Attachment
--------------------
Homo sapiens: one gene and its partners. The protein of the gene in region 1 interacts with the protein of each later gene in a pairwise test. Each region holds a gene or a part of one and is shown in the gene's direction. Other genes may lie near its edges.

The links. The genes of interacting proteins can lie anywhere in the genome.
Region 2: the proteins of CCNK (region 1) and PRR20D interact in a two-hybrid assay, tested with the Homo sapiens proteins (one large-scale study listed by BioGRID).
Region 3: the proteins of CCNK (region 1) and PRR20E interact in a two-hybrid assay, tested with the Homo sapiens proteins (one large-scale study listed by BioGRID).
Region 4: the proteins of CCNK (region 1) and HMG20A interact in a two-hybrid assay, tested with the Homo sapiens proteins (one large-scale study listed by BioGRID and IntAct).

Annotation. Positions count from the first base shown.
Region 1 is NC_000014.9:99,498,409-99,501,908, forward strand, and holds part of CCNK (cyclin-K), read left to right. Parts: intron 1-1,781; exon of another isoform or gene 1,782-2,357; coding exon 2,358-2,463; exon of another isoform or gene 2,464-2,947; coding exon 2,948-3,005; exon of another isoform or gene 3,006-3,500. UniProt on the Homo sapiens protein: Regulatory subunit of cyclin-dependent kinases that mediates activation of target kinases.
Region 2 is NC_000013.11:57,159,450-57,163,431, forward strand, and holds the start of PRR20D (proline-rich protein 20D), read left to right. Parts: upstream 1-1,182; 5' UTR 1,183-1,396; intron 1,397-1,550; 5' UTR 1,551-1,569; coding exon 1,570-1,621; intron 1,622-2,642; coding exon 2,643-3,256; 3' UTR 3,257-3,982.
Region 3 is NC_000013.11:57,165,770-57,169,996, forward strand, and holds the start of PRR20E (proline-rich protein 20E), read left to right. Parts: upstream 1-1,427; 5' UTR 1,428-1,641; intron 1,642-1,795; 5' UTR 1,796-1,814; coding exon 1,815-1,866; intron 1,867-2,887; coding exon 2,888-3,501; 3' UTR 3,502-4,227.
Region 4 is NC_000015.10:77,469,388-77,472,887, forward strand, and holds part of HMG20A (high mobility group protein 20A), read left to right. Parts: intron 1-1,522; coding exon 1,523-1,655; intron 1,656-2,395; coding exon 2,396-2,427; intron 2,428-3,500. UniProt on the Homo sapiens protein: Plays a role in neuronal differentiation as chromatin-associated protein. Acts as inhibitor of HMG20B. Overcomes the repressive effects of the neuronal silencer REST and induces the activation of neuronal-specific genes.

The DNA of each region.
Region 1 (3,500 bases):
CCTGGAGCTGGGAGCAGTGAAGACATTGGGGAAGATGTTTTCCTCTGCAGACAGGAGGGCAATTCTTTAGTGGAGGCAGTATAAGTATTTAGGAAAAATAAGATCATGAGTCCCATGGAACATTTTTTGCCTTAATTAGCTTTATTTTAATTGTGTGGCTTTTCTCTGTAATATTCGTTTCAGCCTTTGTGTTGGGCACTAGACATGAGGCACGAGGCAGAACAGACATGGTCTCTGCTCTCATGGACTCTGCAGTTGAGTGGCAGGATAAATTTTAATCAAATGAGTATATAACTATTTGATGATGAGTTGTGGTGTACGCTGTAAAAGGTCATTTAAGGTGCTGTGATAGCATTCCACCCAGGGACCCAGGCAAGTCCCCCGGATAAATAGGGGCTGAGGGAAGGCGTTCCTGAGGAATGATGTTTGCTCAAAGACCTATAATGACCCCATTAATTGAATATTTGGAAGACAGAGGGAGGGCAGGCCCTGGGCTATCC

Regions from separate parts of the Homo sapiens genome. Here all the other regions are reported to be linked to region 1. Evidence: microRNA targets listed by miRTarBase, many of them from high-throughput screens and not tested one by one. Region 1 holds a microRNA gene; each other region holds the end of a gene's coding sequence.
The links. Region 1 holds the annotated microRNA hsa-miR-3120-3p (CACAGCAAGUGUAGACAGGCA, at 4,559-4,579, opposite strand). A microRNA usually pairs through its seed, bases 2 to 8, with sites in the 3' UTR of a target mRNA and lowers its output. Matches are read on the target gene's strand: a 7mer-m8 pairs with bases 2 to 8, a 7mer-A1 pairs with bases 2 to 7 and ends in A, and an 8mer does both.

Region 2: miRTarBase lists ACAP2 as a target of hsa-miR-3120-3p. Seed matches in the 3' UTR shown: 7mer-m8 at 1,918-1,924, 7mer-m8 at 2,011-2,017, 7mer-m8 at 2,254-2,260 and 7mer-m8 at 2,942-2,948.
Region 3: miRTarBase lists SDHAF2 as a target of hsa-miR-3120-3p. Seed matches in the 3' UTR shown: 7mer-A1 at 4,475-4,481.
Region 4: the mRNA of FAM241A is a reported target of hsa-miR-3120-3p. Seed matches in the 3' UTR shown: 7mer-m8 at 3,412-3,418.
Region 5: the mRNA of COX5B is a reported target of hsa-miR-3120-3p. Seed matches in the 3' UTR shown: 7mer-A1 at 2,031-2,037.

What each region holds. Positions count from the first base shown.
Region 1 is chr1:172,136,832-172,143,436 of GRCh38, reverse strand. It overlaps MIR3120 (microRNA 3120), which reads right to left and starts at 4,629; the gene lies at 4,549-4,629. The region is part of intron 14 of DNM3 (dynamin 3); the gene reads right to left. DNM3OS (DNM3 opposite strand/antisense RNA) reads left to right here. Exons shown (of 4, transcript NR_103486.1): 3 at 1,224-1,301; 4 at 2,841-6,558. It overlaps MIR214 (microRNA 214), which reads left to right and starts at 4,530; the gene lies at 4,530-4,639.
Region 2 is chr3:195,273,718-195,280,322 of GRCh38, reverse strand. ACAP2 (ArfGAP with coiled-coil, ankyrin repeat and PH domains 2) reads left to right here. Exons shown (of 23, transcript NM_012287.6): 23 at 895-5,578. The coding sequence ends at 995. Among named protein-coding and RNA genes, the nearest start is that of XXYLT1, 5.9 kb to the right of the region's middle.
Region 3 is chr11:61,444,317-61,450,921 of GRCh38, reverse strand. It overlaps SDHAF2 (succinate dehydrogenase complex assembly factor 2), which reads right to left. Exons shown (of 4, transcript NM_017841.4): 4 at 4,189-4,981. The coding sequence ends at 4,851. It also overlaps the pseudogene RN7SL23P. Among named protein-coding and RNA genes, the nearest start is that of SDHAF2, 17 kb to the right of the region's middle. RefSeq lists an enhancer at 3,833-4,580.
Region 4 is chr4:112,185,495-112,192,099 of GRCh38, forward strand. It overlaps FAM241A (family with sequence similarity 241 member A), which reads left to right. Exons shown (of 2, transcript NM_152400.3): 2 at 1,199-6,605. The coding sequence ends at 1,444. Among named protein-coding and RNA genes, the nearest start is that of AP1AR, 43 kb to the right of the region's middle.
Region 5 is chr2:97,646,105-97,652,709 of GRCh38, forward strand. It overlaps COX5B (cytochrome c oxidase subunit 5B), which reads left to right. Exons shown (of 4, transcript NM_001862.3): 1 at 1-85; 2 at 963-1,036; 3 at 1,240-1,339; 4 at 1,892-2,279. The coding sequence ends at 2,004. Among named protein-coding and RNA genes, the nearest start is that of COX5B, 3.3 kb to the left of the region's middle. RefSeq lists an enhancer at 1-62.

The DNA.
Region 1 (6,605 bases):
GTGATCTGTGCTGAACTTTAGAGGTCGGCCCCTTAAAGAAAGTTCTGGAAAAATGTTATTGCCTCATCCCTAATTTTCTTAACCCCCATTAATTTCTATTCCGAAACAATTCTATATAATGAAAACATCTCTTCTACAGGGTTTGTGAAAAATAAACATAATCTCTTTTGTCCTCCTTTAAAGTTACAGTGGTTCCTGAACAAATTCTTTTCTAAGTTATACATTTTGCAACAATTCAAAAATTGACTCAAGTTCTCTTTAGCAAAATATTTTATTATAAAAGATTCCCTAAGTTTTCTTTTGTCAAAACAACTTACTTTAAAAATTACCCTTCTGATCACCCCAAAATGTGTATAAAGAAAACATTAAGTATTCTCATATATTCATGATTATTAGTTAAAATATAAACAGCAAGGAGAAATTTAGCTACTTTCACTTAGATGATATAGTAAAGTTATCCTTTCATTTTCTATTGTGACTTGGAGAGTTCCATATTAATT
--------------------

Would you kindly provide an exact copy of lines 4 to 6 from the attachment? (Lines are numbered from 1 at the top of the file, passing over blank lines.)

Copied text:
Region 3: the proteins of CCNK (region 1) and PRR20E interact in a two-hybrid assay, tested with the Homo sapiens proteins (one large-scale study listed by BioGRID).
Region 4: the proteins of CCNK (region 1) and HMG20A interact in a two-hybrid assay, tested with the Homo sapiens proteins (one large-scale study listed by BioGRID and IntAct).

Annotation. Positions count from the first base shown.